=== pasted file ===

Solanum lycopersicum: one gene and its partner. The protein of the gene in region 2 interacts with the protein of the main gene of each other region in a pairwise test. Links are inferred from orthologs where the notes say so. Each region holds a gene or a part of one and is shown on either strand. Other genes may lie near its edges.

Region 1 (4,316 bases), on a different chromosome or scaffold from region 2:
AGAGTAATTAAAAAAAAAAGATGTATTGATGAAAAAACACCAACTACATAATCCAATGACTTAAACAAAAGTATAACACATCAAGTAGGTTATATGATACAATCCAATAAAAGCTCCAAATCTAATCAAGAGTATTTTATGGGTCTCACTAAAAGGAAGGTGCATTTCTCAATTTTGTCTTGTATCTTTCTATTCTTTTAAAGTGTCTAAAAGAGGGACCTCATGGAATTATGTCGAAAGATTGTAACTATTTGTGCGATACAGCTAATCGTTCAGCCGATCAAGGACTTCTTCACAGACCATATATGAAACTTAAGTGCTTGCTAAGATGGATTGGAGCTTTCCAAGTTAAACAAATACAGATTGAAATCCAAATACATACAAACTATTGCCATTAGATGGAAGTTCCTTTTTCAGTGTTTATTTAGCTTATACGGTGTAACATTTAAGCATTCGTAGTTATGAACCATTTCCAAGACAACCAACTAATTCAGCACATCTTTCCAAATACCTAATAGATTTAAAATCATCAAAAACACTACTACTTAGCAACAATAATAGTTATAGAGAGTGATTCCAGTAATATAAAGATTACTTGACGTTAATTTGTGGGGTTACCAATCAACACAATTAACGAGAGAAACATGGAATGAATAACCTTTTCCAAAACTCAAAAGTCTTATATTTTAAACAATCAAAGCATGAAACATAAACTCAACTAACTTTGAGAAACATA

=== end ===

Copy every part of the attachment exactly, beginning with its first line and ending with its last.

Solanum lycopersicum: one gene and its partner. The protein of the gene in region 2 interacts with the protein of the main gene of each other region in a pairwise test. Links are inferred from orthologs where the notes say so. Each region holds a gene or a part of one and is shown on either strand. Other genes may lie near its edges.

Region 1 (4,316 bases), on a different chromosome or scaffold from region 2:
AGAGTAATTAAAAAAAAAAGATGTATTGATGAAAAAACACCAACTACATAATCCAATGACTTAAACAAAAGTATAACACATCAAGTAGGTTATATGATACAATCCAATAAAAGCTCCAAATCTAATCAAGAGTATTTTATGGGTCTCACTAAAAGGAAGGTGCATTTCTCAATTTTGTCTTGTATCTTTCTATTCTTTTAAAGTGTCTAAAAGAGGGACCTCATGGAATTATGTCGAAAGATTGTAACTATTTGTGCGATACAGCTAATCGTTCAGCCGATCAAGGACTTCTTCACAGACCATATATGAAACTTAAGTGCTTGCTAAGATGGATTGGAGCTTTCCAAGTTAAACAAATACAGATTGAAATCCAAATACATACAAACTATTGCCATTAGATGGAAGTTCCTTTTTCAGTGTTTATTTAGCTTATACGGTGTAACATTTAAGCATTCGTAGTTATGAACCATTTCCAAGACAACCAACTAATTCAGCACATCTTTCCAAATACCTAATAGATTTAAAATCATCAAAAACACTACTACTTAGCAACAATAATAGTTATAGAGAGTGATTCCAGTAATATAAAGATTACTTGACGTTAATTTGTGGGGTTACCAATCAACACAATTAACGAGAGAAACATGGAATGAATAACCTTTTCCAAAACTCAAAAGTCTTATATTTTAAACAATCAAAGCATGAAACATAAACTCAACTAACTTTGAGAAACATA